Posts Tagged ‘beverages’

Change the World Wednesday – 19th Nov

Is it too early for seasons' greetings?

Is it too early for seasons’ greetings?

Christmas is just five weeks away. Somehow, I don’t seem that excited any more.

We finally had two days of rain, not torrential stuff, but it wet the ground and brought some new life to the praça.

The plants I donated to the botequim are doing nicely, better than they did alongside the house where they only got sun for half the day. They are all showing new growth.

My herbs are also doing well. The guava tree is full of fruit and I have harvested three lots of chillies. The passion fruit vines are growing prolifickly and I watch each day for signs of the first flowers

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With the silly season nearly upon us CTWW is seasonally appropriate.

Cheers!

If you are planning to entertain friends and family this season, and plan to serve “adult” beverages, do a little research and plan an Eco-friendly bar. Here are some things to consider:

  • Wine is the most Eco-friendly alcoholic beverage. Choose organic varieties which don’t include preservatives. While boxed wine may not look classy, it is the most earth-friendly of wine packaging options. Glass bottles would be the next choice.
  • If you’re serving beer, cans are better than bottles because they weigh less which gives them a lower carbon footprint.
  • Opt for liquors and wine with natural cork instead of synthetic corks or metal tops.
  • Avoid frosted bottles. Chemicals are used to create them.
  • Look for beverages which are distilled locally and check that the company uses minimal energy and water to create their libations.
  • Serve drinks in glass rather than plastic and use glass straws.
  • Use cloth cocktail napkins instead of paper.
  • Use local, organic fruits and herbs in mixed drinks. And don’t forget organic “munchies” to go along with the cocktails.
  • Make ice in an ice tray rather than use the automatic ice maker in the refrigerator. You’ll use less energy.

The idea, this week, is to plan ahead to ensure that your home bar is “green”.

OR …

If you aren’t including alcohol in your celebrations, make plans to “green” any get-togethers you are hosting or attending. Consider local, organic foods and reusable serving pieces. If you are traveling to an event, share a ride with others. Use natural elements to decorate. Supply visitors with comfy slippers or socks so that they will feel comfortable to remove their shoes at the door.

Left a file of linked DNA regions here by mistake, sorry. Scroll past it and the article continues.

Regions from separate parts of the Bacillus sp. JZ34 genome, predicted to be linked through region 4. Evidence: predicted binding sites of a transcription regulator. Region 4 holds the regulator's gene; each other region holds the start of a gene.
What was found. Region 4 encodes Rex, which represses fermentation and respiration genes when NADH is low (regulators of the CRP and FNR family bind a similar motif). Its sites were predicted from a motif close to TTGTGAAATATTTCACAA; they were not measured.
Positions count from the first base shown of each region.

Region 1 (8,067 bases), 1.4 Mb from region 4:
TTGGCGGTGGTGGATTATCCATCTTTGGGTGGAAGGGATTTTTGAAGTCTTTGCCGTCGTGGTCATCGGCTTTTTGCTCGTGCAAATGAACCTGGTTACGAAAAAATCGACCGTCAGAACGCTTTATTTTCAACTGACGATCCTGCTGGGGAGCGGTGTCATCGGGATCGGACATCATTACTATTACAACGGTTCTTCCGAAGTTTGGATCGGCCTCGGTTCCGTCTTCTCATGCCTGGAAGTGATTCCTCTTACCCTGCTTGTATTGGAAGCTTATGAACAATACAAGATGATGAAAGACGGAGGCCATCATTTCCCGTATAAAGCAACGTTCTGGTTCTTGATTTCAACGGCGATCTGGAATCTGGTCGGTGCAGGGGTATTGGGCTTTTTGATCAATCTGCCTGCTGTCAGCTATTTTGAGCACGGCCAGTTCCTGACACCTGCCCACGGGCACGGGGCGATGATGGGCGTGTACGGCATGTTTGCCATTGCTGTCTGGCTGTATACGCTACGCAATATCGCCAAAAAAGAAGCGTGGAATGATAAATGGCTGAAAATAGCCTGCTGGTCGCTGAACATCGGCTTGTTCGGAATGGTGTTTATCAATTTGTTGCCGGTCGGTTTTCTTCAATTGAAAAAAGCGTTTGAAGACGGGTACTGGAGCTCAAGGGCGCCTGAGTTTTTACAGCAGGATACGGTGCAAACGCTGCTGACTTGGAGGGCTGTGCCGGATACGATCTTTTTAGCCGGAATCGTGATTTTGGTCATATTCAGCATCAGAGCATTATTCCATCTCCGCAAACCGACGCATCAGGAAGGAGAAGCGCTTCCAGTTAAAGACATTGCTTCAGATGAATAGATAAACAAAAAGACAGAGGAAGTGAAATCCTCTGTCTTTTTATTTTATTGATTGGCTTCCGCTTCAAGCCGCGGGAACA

OR …

If you’ll be spending quiet time at home this season, plan to make the experience green. Use all the ideas above, on a smaller scale, to make your personal time fun and Eco-friendly.

Well, the purple bit doesn’t apply, that’s just plain silly. Imagine Christmas and New Year without a tipple ot two, takes all the fun out of it.

I’m not planning on anything extravagant, so I’ll do the blue bit with the green bits added.

Screw tops I leave on the shelf

Screw tops I leave on the shelf

Yes, wine will be included. Some orgnic wines are appearing here in Brazil, but they are invariably stoppered with synthetic corks or screw-tops, both of which I try to avoid, particularly the latter; I hate them. When I buy wine, it sometimes sits for years before I get to drink it, so cardboard is out; besides, I think that is so tacky. Boxed wine also has a plastic bladder, so I wonder at the environmental value of boxed wine.

I refuse beer in cans, mainly. With the exception of three options; Guinness, Murphy’s Stout (both imported as cans) and a São Paulo beer that is only available in cans. Beer cans are lined with BPA or BPS, and for that reason I avoid them.

Non-alcoholic drinks, soda, etc don’t feature in my celebrations, unless for the kids, that’s unavoidable. But I do make fresh fruit juice with no added sugar.

There are some beers here in Brazil that are made with GMO corn, I refuse to buy them as well.

Plastic, wouldn't consider it.

Plastic, wouldn’t consider it.

Plastic cups… I continue in my crusade at the bar to get the regulars to return to glass. Even at work, I encourage my students to drink from glass rather than the disposable cups provided by my bossette.